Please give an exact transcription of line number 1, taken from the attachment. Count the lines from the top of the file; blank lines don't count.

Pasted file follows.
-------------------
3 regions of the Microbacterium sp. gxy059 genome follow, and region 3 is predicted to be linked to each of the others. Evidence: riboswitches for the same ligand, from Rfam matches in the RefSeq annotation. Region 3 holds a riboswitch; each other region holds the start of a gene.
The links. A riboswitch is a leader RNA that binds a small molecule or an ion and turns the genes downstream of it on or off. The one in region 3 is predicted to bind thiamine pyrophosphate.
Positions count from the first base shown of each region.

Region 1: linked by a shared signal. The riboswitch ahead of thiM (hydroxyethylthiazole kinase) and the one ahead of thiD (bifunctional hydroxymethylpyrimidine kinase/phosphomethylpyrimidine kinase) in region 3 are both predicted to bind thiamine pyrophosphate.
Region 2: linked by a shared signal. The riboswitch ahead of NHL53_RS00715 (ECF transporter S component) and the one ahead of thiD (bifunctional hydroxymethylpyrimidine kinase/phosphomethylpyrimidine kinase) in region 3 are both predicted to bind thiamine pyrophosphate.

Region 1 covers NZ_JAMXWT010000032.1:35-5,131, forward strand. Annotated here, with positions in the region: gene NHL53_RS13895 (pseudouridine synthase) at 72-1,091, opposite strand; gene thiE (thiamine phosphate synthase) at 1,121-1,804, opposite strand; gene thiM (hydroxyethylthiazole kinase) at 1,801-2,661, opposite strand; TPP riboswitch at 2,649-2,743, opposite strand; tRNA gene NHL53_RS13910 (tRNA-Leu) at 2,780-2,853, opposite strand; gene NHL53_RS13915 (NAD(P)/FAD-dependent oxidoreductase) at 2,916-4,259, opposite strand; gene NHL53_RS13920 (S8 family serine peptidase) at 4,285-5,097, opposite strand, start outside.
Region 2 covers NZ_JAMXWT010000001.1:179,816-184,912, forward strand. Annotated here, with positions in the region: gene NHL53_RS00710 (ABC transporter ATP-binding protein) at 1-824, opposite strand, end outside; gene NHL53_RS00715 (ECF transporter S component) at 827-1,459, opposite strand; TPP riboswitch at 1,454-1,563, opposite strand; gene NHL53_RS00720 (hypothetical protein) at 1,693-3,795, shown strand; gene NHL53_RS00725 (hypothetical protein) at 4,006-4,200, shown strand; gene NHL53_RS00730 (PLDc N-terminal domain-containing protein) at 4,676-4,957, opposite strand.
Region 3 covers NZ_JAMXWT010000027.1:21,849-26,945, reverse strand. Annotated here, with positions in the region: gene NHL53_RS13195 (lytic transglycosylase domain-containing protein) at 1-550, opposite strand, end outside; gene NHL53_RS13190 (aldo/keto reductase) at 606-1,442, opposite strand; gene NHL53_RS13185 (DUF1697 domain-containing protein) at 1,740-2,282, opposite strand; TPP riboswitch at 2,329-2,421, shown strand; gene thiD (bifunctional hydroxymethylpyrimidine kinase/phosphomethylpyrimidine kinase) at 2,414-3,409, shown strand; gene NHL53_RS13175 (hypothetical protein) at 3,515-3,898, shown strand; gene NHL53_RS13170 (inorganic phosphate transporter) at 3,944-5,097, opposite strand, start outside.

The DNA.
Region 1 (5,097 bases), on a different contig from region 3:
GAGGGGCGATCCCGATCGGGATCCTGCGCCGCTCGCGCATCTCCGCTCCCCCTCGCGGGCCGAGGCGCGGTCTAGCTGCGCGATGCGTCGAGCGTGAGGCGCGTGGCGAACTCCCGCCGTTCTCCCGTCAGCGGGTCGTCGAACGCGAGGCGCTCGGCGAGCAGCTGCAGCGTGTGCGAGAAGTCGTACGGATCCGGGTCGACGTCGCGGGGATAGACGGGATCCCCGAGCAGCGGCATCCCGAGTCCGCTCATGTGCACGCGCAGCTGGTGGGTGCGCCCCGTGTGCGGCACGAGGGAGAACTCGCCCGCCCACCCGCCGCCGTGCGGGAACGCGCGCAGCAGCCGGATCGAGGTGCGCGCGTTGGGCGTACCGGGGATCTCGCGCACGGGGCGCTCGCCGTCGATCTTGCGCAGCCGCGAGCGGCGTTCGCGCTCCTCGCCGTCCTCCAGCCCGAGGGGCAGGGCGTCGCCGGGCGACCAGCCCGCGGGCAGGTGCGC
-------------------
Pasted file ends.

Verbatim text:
3 regions of the Microbacterium sp. gxy059 genome follow, and region 3 is predicted to be linked to each of the others. Evidence: riboswitches for the same ligand, from Rfam matches in the RefSeq annotation. Region 3 holds a riboswitch; each other region holds the start of a gene.